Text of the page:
Buy your train tickets early.
It’s a new mantra and it’s a good one. I bought my ticket back to Qingdao the day I got to Xi’an which was obviously not enough time because all that was available is what is called a hard seat. It’s the lowest thing you can get other than a standing only ticket to wherever.
Now the seat isn’t necessarily hard, but it isn’t soft either.
The best way I know how to explain it is that it is like the seats on an old Yellow School Bus in the U.S. the type of seats that I would take to football games and complain if the ride was over 2 hours. This train ride is a short 23 hour train ride back.
Now I’m not complaining because this train ride was one of the most interesting things that has happened on the trip. I entered the train and everyone knew that I was a foreigner. I was the only one on the train that was, and I was by myself, which for most people was seen as odd.
Technically I wasn’t alone, for I had met a Chinese girl in the Hostel who was also going to Qingdao and so we decided to travel together. She acted as my translator of sorts for most of the ride. It was quite an experience. At first everyone just awkwardly stared at me, like who is this guy, and why is he in the cheap seats?
Then we happened on either a comedian, teacher or just somebody’s crazy uncle that took pleasure in talking to me for almost 4 hours. He would ask me questions about what was I doing here, and where I was going. Then he proceeded to tell me stories about how 94 year old men getting beat by their dad and other crazy things. I knew they were jokes because everyone around us was laughing.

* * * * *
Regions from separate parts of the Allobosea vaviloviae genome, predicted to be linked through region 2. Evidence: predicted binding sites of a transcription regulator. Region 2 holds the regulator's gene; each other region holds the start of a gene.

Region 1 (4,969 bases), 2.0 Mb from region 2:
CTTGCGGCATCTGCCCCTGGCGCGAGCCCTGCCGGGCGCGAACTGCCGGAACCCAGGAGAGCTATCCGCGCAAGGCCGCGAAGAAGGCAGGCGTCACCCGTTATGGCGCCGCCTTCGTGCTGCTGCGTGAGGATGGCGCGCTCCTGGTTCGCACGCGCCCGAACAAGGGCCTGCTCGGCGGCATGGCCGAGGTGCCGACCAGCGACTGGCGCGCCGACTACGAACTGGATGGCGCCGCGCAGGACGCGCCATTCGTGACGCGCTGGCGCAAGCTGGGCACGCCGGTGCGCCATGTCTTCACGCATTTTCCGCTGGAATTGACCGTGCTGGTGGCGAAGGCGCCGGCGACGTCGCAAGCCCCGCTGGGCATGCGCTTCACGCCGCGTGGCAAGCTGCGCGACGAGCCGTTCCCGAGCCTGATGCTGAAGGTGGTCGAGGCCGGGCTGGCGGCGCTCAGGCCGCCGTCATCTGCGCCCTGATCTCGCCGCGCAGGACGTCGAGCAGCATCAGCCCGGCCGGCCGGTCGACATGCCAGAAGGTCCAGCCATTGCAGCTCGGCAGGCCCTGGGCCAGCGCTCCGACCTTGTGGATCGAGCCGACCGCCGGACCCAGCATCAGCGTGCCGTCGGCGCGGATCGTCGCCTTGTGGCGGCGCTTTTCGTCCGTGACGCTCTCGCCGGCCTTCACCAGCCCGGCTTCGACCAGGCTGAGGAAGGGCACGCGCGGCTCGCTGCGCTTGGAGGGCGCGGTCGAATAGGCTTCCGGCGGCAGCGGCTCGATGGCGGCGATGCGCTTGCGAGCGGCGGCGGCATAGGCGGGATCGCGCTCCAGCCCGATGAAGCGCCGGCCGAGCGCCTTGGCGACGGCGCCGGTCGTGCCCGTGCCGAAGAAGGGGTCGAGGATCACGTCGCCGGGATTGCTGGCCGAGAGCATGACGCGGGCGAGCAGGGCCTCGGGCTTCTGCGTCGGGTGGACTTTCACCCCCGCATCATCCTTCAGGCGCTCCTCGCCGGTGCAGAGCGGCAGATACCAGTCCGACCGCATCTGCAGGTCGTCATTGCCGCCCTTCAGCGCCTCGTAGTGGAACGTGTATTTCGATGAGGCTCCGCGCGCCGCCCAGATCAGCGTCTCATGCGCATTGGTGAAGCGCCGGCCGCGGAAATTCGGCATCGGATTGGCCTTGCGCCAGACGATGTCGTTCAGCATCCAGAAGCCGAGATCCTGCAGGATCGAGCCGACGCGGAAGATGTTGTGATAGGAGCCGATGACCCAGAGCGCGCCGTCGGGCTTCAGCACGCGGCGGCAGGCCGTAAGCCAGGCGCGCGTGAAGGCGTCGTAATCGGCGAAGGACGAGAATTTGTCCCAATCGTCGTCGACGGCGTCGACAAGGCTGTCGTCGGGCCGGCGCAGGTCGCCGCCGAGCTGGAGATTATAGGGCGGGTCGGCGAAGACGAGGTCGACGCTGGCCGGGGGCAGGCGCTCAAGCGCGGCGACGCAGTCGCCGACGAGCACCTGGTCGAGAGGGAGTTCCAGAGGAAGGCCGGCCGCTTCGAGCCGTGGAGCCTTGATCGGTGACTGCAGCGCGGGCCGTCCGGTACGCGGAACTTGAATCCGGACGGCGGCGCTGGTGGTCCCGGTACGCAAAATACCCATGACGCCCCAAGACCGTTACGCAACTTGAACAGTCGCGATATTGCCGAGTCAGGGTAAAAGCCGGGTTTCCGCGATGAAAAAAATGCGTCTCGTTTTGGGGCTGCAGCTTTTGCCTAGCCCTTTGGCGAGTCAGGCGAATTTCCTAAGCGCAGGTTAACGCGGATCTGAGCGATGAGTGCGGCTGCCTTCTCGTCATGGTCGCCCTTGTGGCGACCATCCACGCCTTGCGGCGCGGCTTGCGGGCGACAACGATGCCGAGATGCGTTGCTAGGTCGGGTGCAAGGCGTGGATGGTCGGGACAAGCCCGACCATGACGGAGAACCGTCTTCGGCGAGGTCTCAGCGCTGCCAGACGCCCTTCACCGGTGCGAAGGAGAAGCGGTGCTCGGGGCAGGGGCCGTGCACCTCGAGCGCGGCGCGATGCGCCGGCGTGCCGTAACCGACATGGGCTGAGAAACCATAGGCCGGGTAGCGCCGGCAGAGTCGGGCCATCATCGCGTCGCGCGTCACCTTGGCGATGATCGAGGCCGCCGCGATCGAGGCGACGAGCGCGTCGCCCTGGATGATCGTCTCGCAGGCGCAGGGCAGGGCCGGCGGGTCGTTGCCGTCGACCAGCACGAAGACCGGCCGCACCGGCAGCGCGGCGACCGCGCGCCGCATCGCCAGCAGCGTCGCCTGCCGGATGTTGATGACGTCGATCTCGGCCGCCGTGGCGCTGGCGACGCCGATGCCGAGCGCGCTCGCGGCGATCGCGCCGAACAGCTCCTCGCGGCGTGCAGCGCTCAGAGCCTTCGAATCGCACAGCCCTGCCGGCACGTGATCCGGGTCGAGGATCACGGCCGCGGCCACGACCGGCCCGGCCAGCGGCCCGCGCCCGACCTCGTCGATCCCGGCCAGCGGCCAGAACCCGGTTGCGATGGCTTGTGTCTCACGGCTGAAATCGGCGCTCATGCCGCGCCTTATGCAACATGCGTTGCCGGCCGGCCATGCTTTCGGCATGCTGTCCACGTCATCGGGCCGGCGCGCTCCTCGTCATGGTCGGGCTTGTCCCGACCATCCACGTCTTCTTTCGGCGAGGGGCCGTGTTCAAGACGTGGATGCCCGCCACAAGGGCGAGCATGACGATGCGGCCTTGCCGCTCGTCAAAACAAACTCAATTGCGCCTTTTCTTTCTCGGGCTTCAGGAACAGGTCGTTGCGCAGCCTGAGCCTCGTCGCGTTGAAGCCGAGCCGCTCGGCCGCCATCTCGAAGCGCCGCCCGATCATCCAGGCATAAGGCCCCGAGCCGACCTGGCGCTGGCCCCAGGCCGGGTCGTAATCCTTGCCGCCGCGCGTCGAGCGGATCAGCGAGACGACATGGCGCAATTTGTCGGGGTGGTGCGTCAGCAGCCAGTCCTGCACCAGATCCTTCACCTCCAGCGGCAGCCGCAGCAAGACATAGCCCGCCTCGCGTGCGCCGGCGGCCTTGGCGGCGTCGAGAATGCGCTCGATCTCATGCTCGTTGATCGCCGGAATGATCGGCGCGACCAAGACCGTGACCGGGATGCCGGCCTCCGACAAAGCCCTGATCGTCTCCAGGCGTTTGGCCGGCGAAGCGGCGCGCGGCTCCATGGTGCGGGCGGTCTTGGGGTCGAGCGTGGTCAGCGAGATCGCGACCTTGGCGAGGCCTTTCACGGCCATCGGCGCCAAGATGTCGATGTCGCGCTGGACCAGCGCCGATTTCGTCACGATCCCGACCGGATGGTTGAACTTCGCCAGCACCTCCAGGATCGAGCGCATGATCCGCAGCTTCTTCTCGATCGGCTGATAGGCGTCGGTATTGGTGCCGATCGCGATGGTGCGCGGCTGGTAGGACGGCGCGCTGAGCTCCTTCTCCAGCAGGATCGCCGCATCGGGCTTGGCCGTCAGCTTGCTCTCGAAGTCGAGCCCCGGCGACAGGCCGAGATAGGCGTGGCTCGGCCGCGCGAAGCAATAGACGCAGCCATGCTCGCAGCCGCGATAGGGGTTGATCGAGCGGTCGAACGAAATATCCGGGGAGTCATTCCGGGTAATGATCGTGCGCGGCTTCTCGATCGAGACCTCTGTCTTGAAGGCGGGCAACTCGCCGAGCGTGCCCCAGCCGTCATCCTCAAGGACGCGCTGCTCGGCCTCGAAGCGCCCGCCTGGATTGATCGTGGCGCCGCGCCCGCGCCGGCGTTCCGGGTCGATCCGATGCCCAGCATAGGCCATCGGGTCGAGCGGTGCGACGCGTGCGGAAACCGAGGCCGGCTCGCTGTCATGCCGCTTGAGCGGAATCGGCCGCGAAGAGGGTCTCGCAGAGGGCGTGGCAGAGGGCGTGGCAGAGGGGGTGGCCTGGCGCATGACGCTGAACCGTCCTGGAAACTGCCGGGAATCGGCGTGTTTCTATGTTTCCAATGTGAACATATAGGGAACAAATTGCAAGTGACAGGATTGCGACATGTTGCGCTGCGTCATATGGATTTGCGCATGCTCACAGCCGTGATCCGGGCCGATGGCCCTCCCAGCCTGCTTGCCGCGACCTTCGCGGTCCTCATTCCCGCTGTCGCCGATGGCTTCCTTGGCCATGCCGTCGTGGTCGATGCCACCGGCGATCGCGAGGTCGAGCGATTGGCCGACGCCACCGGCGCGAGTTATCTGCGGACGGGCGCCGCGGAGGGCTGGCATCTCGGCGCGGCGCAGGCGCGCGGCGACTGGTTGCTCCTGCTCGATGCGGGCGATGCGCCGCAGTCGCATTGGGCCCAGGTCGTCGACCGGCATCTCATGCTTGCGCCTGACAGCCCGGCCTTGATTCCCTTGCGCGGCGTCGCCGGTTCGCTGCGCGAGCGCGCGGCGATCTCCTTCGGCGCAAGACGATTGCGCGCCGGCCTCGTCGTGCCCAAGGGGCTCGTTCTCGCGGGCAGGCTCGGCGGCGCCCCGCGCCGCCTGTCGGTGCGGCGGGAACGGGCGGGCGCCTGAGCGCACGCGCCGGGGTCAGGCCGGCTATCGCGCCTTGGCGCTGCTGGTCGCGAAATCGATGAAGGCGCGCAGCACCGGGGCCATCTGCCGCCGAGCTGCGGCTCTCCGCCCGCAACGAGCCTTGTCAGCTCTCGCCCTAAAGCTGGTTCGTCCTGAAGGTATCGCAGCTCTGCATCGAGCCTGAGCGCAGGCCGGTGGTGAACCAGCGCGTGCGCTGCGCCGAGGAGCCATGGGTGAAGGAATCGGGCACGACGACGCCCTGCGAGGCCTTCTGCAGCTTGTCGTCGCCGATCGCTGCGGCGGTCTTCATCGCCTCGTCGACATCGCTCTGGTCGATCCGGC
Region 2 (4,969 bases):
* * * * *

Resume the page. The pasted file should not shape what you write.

The entire train car had seemed to turn on this simple point in the train car and watch the back and forth between me and this gentleman. We had become the entertainment for this group of people. He then proceeded to tell me about the 24 types of people. I didn’t really understand much, but by the reactions by everyone else, I imagine they were fairly funny. They seemed to have a certain bit of poetry to it.
It almost seemed as if we had moved back to the days of old when a story teller would share history and lore through spoken word. The poetry of his humor rang through the car and my new found Chinese friend helped translate a small portion of this ancient lore.
It was quite an experience. Other than trying to sleep on the train and feeling like I need a Chiropractor after the ride it was an experience to say the least. I wasn’t built for hard seat travel in Chinese trains.
Ps. I would also like to make a plea to the Chinese government to redesign the Xi’an Train Station. It was the first time I actually felt like livestock in gates going to sale.